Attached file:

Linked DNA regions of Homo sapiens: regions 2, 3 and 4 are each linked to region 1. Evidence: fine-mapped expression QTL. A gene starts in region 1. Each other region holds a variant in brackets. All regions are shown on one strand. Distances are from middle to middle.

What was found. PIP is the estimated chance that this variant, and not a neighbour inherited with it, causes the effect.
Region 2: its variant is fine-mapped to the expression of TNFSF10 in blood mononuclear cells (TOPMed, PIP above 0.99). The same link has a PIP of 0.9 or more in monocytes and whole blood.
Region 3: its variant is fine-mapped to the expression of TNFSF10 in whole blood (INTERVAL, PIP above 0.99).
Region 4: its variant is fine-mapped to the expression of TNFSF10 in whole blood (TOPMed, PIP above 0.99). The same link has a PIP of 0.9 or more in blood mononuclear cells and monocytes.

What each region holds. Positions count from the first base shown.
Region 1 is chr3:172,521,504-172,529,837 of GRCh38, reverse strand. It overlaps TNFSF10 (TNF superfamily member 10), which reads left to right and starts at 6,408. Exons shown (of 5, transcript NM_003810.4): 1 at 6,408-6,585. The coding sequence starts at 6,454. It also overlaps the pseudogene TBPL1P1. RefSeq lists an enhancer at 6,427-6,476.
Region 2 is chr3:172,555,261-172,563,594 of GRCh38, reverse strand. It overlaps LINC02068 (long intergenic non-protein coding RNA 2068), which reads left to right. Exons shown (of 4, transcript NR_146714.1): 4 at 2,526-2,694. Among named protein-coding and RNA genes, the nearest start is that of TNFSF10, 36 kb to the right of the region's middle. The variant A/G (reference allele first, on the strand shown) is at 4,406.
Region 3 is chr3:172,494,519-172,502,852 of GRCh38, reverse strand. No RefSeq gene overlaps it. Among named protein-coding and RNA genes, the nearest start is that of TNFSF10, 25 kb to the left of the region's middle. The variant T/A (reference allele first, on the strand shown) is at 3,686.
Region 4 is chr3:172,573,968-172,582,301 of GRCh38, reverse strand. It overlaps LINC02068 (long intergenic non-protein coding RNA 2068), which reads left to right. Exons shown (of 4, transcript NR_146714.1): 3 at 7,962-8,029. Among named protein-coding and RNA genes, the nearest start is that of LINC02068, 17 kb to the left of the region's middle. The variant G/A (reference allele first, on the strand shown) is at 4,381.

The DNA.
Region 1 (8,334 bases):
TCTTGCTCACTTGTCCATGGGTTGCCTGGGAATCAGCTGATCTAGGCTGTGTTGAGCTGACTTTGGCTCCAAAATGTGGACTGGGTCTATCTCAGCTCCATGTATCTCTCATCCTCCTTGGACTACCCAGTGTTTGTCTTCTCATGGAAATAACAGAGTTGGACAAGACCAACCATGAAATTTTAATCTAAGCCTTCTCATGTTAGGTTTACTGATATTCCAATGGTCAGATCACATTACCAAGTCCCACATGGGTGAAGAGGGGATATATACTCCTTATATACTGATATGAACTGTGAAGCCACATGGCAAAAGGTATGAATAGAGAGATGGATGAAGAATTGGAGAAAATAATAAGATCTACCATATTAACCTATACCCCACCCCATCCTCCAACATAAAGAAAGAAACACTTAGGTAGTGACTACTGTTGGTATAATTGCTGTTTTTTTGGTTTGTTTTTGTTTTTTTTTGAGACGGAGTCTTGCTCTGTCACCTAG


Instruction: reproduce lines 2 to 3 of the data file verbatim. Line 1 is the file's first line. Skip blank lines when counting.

What was found. PIP is the estimated chance that this variant, and not a neighbour inherited with it, causes the effect.
Region 2: its variant is fine-mapped to the expression of TNFSF10 in blood mononuclear cells (TOPMed, PIP above 0.99). The same link has a PIP of 0.9 or more in monocytes and whole blood.